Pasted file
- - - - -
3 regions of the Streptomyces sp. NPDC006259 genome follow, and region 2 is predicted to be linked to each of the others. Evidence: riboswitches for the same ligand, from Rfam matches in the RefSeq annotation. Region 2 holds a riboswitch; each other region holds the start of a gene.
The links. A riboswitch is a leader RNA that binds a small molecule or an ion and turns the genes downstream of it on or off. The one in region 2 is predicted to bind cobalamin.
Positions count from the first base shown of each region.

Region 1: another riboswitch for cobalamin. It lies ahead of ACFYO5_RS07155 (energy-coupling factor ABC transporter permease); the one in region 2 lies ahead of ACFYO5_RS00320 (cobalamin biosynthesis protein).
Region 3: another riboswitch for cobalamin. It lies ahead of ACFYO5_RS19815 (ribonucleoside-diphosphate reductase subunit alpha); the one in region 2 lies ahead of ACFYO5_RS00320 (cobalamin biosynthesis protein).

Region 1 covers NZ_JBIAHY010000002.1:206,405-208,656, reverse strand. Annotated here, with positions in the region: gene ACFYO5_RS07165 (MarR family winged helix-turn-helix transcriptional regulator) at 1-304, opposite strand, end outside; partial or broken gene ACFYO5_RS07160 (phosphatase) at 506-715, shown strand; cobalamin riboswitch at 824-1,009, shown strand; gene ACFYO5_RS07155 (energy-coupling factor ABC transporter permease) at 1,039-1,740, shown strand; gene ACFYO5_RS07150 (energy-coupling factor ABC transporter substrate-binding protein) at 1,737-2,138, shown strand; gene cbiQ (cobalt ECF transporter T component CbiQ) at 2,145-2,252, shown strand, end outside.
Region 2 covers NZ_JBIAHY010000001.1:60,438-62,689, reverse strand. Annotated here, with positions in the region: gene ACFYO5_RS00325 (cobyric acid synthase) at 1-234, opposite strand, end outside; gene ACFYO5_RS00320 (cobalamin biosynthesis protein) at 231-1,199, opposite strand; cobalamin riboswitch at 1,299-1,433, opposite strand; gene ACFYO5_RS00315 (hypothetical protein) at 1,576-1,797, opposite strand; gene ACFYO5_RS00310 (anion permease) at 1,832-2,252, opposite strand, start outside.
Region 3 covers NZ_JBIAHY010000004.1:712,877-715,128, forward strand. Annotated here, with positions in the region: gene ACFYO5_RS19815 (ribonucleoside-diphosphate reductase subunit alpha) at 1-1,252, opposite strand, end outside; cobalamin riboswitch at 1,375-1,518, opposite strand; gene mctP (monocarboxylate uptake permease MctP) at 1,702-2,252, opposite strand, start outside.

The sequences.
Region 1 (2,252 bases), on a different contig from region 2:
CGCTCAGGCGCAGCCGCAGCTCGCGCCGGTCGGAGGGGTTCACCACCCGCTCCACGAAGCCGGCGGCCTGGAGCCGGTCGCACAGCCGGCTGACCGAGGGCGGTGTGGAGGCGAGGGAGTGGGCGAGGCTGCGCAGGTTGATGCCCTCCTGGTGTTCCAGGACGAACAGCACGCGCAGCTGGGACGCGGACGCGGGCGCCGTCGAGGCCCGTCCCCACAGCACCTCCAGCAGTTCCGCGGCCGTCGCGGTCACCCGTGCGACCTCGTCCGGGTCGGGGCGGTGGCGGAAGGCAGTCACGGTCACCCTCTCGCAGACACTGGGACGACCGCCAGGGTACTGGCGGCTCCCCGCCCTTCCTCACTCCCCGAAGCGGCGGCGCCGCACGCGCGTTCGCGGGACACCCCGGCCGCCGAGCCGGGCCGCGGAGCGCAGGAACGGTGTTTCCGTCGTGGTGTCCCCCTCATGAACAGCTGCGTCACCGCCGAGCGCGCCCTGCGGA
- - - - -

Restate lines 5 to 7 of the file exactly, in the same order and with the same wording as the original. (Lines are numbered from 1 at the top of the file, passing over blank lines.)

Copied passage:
Region 3: another riboswitch for cobalamin. It lies ahead of ACFYO5_RS19815 (ribonucleoside-diphosphate reductase subunit alpha); the one in region 2 lies ahead of ACFYO5_RS00320 (cobalamin biosynthesis protein).

Region 1 covers NZ_JBIAHY010000002.1:206,405-208,656, reverse strand. Annotated here, with positions in the region: gene ACFYO5_RS07165 (MarR family winged helix-turn-helix transcriptional regulator) at 1-304, opposite strand, end outside; partial or broken gene ACFYO5_RS07160 (phosphatase) at 506-715, shown strand; cobalamin riboswitch at 824-1,009, shown strand; gene ACFYO5_RS07155 (energy-coupling factor ABC transporter permease) at 1,039-1,740, shown strand; gene ACFYO5_RS07150 (energy-coupling factor ABC transporter substrate-binding protein) at 1,737-2,138, shown strand; gene cbiQ (cobalt ECF transporter T component CbiQ) at 2,145-2,252, shown strand, end outside.
Region 2 covers NZ_JBIAHY010000001.1:60,438-62,689, reverse strand. Annotated here, with positions in the region: gene ACFYO5_RS00325 (cobyric acid synthase) at 1-234, opposite strand, end outside; gene ACFYO5_RS00320 (cobalamin biosynthesis protein) at 231-1,199, opposite strand; cobalamin riboswitch at 1,299-1,433, opposite strand; gene ACFYO5_RS00315 (hypothetical protein) at 1,576-1,797, opposite strand; gene ACFYO5_RS00310 (anion permease) at 1,832-2,252, opposite strand, start outside.